Paving is not as simple as placing pavers. To do paving properly so that it lasts requires good preparation and good paving products.
Firstly and to give you an idea of what you’re in for, here is a list of the most common tools/items used in paving:
- Builder’s line
- Wooden stakes
- Rubber mallet
- Angle grinder (diamond disc to cut pavers)
- Sweeping brush
- Compactor (manual or compactor machine)
- Sweeping brush
- Spirit level
- Paving bricks
- River sand
- Fine sand
Brief step-by-step of the paving process
Defining the Paving Area
Measure up the area you want to pave. This is important in defining how many pavers and sand you will need.
Level out the paving area. Should the area be sloped or curved, make sure it is sufficiently smoothed out or it will compromise the integrity and aesthetics of the paving. Also remember that if the paving is against an existing solid structure that it be angled very slightly towards that structure to maintain greater structural integrity. This is the most important step so take the time and effort to get it right.
Adding the Sand
Compact the soil thoroughly with your compactor whilst maintaining the level/smoothness obtained in step 1. Be sure to remove loose stones. It is recommended to compact the soil multiple times. Remember, the more you do now, the longer your paving will last and the better it will look.
Now you are ready to add the sand. Lay the coarse sand of the compacted area (make sure you get proper paving sand). The fine sand will come later. The sand needs to be about 5 cm thick and smoothed out with the straightedge.
Laying the Pavers
If you’re up against a wall (whilst laying your pavers) leave a gap that will be filled with cut pavers later.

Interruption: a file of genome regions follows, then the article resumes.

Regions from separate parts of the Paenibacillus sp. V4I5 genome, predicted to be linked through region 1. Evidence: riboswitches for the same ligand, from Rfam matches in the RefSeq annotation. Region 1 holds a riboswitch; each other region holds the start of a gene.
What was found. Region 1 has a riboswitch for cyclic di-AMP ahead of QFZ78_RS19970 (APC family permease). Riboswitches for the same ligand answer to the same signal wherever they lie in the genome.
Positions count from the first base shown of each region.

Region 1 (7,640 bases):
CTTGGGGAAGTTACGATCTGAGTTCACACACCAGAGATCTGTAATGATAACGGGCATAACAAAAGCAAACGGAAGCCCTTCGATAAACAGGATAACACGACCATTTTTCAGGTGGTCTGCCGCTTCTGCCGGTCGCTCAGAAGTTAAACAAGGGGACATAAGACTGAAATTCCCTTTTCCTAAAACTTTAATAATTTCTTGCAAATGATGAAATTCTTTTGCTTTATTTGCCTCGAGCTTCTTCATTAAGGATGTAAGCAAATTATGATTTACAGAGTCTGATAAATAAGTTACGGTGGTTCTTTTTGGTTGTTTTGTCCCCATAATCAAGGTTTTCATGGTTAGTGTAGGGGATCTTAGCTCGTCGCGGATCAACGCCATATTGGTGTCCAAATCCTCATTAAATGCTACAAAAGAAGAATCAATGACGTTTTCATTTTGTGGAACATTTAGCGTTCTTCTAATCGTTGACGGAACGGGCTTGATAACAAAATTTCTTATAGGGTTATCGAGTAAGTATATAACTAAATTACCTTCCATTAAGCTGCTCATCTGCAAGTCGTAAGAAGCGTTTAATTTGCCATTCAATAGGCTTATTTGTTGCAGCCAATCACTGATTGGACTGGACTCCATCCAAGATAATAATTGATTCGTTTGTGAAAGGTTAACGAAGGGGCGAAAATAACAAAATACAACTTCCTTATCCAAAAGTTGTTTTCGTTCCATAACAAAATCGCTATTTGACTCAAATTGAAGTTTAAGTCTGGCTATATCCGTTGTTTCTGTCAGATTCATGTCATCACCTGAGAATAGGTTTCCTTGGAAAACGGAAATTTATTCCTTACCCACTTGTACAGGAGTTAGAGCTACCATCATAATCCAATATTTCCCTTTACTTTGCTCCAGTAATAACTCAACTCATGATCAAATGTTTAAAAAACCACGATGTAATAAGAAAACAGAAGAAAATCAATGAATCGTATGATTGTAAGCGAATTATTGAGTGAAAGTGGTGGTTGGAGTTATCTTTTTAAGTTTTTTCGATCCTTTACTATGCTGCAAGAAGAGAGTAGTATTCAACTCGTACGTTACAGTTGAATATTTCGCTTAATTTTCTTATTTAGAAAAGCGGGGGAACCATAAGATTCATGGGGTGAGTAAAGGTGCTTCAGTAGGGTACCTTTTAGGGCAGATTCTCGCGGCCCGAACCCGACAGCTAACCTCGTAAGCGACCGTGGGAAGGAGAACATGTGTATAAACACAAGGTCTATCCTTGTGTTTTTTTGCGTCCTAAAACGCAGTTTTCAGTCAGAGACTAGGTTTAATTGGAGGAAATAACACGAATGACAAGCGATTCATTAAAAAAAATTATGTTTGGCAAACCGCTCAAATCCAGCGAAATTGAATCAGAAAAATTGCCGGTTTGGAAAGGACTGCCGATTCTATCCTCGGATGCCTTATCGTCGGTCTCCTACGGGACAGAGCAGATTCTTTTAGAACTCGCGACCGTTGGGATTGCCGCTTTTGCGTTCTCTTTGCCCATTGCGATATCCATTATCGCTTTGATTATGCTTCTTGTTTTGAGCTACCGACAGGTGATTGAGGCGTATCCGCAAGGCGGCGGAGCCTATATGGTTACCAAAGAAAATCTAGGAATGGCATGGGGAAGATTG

There are multiple patterns that you can adopt to lay your paving. Here are a few:
Pick one and rememeber to be accurate as any flaw will show up like a sore thumb.
Lay a builders line that you will stick to whilst paving to make sure you pave in a straight line. This is vital and should never be skipped no matter how confident you might be in your ability to pave straight.
Place your first paver near the straightest edge or an existing structure if you have one on the edge of your paving area and leave a small 1 cm gap to the edge.
Once in perfect position, tap the paver firmly with a rubber mallet so that it slightly indents into the sand (so that it won’t move out of place easily).
Always make sure the paving is straight. During the paver laying process, take a step back from time to time to get a broad view of the paving area.
Filling in the Gaps and Edges
Once you are happy with the laying of your pavers it’s time to fill in the edge gaps and mix and pour concrete where need be.
Mark pavers that need to be cut for the edge filling and cut them with the angle grinder. Don’t worry if you mess up, you should have spare pavers and getting the edges filled correctly is worth it.
Once all the edges are filled, concrete the outside edge of the paving area where needed to make sure the paving doesn’t slip in that direction over time (gravity + rain = paving slip). This is why it’s important to use existing structures where applicable tyo avoid unnecessary cement. You can also use edge sleepers and concrete for a better finish.
Now pour and spread the fine sand with a sweeping brush or broom to fill in the tiny spaces between the tightly packed pavers.
The Final Touches
Water down your paving area once the concrete has dried sufficiently. This is to get the fine sand and coarse sand underneath to set and to clean off the unwanted fine sand
If you want to paint the paving area with sealant, wait for it to dry thoroughly before doing so.
Now stand back and relish your accomplishment. You have added value to your property, convenience and usability to your outside area and made your property that much more aesthetically pleasing.
Congratulations and well done!